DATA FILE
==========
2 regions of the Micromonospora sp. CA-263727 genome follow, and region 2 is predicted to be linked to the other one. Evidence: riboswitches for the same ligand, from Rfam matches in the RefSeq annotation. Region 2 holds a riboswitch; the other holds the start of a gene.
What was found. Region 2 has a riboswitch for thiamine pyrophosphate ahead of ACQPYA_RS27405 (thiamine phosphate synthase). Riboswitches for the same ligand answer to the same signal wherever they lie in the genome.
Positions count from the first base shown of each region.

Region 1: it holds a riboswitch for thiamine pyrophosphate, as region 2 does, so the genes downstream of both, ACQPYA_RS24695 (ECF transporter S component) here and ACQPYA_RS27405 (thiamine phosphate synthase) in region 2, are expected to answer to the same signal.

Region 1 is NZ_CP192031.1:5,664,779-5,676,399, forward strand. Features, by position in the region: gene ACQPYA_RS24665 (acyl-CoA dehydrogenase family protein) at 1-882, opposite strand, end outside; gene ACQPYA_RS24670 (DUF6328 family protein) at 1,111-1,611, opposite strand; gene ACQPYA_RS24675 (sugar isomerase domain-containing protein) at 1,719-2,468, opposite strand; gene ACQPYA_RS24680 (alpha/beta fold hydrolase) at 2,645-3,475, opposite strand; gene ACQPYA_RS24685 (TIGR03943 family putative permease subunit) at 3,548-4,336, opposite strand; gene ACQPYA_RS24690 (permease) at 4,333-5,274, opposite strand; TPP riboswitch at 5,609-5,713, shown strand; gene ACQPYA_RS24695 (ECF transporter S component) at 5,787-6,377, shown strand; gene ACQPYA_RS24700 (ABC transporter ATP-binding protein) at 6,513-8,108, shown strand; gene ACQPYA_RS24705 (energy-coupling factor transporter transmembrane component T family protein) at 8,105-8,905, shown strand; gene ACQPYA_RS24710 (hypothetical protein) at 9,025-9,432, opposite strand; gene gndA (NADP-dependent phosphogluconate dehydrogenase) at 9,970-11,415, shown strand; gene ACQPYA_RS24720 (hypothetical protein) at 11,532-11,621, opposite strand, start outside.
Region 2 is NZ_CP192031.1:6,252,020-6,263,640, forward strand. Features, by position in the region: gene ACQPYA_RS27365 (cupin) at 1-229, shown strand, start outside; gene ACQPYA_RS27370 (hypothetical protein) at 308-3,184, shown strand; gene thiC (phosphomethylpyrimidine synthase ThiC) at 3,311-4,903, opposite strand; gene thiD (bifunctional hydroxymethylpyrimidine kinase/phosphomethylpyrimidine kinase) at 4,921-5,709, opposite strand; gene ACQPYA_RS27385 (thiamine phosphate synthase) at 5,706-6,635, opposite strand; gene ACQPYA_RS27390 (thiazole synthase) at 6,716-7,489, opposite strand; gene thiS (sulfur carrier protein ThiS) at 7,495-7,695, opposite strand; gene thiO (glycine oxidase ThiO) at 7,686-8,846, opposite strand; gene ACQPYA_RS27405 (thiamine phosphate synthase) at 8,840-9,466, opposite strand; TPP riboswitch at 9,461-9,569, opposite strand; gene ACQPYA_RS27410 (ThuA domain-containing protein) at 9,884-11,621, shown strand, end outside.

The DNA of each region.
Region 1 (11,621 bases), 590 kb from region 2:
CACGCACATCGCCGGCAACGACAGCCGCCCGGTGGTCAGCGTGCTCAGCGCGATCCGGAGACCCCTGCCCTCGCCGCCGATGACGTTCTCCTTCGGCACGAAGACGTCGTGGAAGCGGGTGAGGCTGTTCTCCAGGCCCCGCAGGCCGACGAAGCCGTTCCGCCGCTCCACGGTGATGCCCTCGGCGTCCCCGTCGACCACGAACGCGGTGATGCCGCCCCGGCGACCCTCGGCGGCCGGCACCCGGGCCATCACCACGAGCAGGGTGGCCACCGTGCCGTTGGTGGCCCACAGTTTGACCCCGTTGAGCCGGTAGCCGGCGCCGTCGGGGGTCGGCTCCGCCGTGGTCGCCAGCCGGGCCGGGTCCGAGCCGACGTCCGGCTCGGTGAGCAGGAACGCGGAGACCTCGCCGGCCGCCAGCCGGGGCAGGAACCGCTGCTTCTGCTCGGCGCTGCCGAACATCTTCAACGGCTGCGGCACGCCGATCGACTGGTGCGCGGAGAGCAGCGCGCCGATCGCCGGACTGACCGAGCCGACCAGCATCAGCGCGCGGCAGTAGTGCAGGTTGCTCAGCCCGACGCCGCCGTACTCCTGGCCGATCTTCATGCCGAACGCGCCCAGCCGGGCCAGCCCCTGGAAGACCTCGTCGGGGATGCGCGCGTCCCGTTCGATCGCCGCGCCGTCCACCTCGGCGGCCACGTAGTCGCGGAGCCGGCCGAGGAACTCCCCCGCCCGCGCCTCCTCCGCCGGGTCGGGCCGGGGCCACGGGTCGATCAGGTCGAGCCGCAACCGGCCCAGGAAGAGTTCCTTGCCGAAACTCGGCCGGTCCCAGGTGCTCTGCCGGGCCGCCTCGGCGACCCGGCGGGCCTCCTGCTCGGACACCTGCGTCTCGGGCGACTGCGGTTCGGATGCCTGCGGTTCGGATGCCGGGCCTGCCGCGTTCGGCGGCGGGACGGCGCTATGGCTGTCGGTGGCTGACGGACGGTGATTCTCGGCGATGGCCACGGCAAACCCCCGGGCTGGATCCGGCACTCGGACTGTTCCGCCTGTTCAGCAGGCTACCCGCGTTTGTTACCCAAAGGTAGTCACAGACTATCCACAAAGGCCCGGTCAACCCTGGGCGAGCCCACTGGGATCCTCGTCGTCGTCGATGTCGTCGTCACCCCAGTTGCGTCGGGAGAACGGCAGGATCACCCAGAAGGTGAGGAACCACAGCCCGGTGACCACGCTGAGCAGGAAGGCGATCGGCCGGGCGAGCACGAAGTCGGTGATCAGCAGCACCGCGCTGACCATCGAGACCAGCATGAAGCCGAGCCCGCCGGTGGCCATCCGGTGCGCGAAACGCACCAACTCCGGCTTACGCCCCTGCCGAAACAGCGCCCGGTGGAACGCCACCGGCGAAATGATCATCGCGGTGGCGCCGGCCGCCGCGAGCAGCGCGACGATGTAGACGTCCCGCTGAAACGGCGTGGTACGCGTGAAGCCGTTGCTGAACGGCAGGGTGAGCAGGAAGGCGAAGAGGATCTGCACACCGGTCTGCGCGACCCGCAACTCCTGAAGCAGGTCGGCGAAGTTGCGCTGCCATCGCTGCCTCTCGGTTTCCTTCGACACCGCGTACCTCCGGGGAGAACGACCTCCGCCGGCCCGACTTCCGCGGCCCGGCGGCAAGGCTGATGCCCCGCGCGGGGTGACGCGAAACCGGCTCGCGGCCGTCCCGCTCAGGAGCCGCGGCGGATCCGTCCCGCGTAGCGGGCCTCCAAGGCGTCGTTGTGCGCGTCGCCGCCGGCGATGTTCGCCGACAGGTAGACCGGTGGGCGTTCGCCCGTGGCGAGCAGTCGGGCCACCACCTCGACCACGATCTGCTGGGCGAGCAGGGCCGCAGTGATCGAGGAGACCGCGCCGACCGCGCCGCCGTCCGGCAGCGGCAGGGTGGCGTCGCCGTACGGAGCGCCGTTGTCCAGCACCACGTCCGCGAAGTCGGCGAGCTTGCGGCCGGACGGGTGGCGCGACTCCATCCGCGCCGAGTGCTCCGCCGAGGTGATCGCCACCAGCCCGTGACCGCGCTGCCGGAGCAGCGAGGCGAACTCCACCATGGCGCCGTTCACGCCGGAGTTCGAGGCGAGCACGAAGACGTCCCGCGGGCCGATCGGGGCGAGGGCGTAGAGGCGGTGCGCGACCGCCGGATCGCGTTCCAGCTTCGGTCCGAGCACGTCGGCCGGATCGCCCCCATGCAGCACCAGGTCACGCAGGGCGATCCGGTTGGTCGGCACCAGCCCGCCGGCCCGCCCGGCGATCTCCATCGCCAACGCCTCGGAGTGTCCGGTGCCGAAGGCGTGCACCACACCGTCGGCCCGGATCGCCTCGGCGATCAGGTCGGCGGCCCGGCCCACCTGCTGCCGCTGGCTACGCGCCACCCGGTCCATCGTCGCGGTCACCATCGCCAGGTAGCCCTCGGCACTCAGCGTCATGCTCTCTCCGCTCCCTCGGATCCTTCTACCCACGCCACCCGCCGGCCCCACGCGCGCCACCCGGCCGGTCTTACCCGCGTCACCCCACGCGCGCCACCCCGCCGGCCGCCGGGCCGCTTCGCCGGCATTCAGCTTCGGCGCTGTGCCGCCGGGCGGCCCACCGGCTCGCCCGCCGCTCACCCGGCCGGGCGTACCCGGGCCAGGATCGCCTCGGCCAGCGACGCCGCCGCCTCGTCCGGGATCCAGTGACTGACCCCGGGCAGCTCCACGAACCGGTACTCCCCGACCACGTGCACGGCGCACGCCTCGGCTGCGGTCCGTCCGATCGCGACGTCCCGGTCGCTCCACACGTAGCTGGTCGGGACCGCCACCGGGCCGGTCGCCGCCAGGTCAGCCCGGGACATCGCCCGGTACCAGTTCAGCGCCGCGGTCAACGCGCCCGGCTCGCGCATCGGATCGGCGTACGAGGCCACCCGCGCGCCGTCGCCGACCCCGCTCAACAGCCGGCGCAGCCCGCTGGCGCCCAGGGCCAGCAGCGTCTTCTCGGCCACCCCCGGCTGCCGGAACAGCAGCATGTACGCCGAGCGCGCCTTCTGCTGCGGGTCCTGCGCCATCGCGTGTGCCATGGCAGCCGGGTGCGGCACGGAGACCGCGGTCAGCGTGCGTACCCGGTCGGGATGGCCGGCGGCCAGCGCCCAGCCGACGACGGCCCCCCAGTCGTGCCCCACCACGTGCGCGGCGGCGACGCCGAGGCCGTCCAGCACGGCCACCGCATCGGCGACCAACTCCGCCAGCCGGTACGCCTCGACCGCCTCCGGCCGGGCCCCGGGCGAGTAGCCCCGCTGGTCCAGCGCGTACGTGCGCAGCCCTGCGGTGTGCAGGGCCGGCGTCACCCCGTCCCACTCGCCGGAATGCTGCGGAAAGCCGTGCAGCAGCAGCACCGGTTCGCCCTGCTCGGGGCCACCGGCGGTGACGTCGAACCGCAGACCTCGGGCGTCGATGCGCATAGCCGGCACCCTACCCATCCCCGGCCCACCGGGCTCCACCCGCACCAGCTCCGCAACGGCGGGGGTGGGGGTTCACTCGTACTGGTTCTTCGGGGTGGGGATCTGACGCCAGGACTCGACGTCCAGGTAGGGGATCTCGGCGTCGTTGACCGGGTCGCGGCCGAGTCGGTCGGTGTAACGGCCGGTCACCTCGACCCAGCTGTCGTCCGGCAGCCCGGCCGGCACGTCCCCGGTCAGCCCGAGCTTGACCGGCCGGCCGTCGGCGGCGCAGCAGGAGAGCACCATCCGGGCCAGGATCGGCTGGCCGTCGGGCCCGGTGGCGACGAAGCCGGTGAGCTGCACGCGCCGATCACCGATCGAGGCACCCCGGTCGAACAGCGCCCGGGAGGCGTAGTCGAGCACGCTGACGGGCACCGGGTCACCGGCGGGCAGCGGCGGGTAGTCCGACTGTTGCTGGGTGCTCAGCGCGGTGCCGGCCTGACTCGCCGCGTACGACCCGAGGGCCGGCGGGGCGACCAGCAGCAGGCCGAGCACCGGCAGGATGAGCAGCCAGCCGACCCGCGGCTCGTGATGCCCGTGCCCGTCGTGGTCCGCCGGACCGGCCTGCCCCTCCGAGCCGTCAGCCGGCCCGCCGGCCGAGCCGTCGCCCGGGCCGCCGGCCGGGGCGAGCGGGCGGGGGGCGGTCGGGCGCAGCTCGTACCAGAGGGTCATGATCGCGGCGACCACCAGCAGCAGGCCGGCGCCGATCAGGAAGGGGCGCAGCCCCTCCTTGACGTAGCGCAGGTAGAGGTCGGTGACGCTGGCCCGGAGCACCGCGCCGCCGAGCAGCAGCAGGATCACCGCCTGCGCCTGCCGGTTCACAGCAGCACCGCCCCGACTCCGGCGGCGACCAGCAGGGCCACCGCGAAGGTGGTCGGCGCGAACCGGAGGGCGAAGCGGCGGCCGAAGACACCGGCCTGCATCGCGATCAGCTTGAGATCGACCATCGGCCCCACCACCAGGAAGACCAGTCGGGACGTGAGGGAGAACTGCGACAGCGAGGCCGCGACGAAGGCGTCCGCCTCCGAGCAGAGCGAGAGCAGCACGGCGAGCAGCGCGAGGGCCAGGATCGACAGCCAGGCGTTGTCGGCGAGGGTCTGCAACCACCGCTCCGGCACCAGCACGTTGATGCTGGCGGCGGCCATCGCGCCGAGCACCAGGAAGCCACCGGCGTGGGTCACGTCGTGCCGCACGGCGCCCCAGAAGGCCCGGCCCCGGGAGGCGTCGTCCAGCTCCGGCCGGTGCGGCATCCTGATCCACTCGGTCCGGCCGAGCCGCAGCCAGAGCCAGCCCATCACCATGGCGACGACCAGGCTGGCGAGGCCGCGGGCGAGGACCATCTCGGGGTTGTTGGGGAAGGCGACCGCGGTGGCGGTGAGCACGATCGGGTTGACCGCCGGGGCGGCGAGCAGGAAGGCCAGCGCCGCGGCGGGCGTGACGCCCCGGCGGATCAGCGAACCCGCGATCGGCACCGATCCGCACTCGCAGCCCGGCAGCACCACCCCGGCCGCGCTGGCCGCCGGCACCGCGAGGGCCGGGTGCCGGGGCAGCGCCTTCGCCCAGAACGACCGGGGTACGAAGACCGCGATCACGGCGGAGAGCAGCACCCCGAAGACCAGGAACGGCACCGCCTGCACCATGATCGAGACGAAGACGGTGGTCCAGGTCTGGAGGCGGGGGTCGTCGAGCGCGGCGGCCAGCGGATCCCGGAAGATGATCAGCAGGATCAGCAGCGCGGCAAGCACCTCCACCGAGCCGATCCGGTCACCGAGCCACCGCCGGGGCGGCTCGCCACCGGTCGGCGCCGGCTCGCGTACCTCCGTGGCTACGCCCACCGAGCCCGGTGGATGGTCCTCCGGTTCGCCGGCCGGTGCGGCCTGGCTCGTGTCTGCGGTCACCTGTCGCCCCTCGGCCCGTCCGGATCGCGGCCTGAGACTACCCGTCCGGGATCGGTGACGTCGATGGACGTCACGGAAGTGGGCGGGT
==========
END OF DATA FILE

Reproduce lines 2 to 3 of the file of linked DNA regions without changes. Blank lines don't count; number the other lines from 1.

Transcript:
What was found. Region 2 has a riboswitch for thiamine pyrophosphate ahead of ACQPYA_RS27405 (thiamine phosphate synthase). Riboswitches for the same ligand answer to the same signal wherever they lie in the genome.
Positions count from the first base shown of each region.